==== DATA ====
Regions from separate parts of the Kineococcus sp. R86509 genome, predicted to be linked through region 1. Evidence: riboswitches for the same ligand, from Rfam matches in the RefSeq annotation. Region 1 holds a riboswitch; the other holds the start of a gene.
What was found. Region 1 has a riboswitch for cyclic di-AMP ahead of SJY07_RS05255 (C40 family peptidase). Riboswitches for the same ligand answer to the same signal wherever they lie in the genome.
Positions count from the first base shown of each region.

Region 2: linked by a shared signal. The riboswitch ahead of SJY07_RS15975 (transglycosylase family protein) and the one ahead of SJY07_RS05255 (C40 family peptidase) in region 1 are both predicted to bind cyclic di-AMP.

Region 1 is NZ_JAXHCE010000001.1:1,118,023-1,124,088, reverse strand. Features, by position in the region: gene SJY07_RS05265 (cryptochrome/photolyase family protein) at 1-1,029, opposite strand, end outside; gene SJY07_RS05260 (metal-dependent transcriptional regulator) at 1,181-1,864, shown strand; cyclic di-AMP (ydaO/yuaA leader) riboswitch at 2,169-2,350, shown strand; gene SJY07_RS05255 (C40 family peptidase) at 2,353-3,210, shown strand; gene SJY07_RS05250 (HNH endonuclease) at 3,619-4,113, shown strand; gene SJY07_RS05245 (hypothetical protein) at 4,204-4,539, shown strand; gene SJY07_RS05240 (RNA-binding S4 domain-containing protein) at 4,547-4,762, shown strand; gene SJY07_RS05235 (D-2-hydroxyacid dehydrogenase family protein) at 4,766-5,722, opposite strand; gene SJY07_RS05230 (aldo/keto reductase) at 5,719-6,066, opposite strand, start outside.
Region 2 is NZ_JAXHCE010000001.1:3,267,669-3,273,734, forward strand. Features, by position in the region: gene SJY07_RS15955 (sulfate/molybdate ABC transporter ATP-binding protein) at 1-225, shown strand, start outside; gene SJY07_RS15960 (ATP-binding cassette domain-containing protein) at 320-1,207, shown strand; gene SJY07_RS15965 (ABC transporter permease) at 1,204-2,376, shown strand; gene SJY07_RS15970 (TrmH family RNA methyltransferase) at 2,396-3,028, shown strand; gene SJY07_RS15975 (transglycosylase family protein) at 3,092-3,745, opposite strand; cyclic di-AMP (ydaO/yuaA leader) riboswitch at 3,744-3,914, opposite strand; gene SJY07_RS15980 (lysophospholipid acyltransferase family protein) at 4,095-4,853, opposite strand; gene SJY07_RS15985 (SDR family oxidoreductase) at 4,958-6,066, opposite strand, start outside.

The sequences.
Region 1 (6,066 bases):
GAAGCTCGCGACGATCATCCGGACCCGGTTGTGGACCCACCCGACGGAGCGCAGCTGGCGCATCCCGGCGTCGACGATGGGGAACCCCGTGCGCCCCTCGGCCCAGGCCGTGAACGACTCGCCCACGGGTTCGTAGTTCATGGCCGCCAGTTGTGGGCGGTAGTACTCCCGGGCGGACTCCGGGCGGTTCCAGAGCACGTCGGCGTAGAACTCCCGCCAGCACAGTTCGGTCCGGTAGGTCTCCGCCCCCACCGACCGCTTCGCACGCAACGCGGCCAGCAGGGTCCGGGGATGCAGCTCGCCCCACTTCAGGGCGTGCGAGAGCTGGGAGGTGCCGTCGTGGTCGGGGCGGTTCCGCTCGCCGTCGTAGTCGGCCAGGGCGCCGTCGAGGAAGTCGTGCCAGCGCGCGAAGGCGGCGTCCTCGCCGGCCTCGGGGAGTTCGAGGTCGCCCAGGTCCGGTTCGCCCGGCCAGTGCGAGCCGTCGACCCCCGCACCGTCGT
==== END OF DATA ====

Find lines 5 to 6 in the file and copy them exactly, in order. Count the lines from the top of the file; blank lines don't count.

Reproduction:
Region 1 is NZ_JAXHCE010000001.1:1,118,023-1,124,088, reverse strand. Features, by position in the region: gene SJY07_RS05265 (cryptochrome/photolyase family protein) at 1-1,029, opposite strand, end outside; gene SJY07_RS05260 (metal-dependent transcriptional regulator) at 1,181-1,864, shown strand; cyclic di-AMP (ydaO/yuaA leader) riboswitch at 2,169-2,350, shown strand; gene SJY07_RS05255 (C40 family peptidase) at 2,353-3,210, shown strand; gene SJY07_RS05250 (HNH endonuclease) at 3,619-4,113, shown strand; gene SJY07_RS05245 (hypothetical protein) at 4,204-4,539, shown strand; gene SJY07_RS05240 (RNA-binding S4 domain-containing protein) at 4,547-4,762, shown strand; gene SJY07_RS05235 (D-2-hydroxyacid dehydrogenase family protein) at 4,766-5,722, opposite strand; gene SJY07_RS05230 (aldo/keto reductase) at 5,719-6,066, opposite strand, start outside.
Region 2 is NZ_JAXHCE010000001.1:3,267,669-3,273,734, forward strand. Features, by position in the region: gene SJY07_RS15955 (sulfate/molybdate ABC transporter ATP-binding protein) at 1-225, shown strand, start outside; gene SJY07_RS15960 (ATP-binding cassette domain-containing protein) at 320-1,207, shown strand; gene SJY07_RS15965 (ABC transporter permease) at 1,204-2,376, shown strand; gene SJY07_RS15970 (TrmH family RNA methyltransferase) at 2,396-3,028, shown strand; gene SJY07_RS15975 (transglycosylase family protein) at 3,092-3,745, opposite strand; cyclic di-AMP (ydaO/yuaA leader) riboswitch at 3,744-3,914, opposite strand; gene SJY07_RS15980 (lysophospholipid acyltransferase family protein) at 4,095-4,853, opposite strand; gene SJY07_RS15985 (SDR family oxidoreductase) at 4,958-6,066, opposite strand, start outside.